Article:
Sounds familiar? When I heard Maximum Rocknroll was gonna cease print, I was in the middle of compiling infos about Weirdo, and the parallel struck me. Both magazines were born in California, both around the same time, and both were the products of generous and hard-working minds—older, stubborn fuckers who loved their subject with a passion so pure and unfiltered it was bound to attract others like a giant magnet. In this context, it doesn’t seem too far-fetched to say that Tim Yohannan was to MRR what Crumb was to Weirdo. “Crumb was open to anyone submitting stuff,” Worden told me recently, “which we all loved him for.” I don’t think the word love is an exaggeration here—at their best, magazines like Weirdo and MRR have been tools to give a voice to the voiceless. Empowering tools. They gave a chance to people (cartoonists, musicians, writers…) that others wouldn’t deign to consider.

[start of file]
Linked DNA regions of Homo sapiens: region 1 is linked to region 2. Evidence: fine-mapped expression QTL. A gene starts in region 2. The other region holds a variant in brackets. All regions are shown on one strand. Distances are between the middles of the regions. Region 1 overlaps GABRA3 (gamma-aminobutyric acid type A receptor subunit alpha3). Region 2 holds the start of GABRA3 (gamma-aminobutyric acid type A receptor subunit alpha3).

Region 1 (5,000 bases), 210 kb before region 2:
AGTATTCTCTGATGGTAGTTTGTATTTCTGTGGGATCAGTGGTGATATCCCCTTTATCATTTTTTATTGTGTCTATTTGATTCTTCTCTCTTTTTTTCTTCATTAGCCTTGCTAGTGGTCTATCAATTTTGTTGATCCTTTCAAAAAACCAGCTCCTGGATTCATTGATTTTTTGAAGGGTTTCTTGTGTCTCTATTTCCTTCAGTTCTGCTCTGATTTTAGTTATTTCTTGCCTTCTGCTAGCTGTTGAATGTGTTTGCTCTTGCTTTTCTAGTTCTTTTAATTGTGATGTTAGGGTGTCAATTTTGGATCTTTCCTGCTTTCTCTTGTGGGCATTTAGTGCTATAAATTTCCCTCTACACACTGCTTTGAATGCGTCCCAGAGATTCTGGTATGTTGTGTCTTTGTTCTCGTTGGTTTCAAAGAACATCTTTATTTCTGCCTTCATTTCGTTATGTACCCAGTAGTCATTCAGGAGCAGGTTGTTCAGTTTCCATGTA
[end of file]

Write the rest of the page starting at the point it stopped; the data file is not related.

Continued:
It might not be obvious to the youngest readers, but for most of its lifespan, MRR has been home to a wide variety of unruly voices, and when I say unruly I don’t only mean politically speaking. I mean, GG Allin has written in these pages, remember? So did George Tabb and Mykel Board who, not so long ago, were integral parts of this mag’s identity. I’m not mentioning these three to be controversial, but because for every clueless fucker complaining MRR was “too politically correct” or that it was “the CIA,” there’s been a column by one of these guys or an interview with the Last Sons of Krypton or Out With A Bang. I think a lot of people don’t get this; in many ways, writing for MRR means total freedom. I mean, sure, the aforementioned columnists got fired eventually, but MRR gave them a voice every month for a decade or two. On a personal note, all I can say is that I’ve written 56 columns for this rag, and no one ever told me what to do. Not once. Not even when I started. I can’t imagine many printed magazines functioning like this… Especially not today.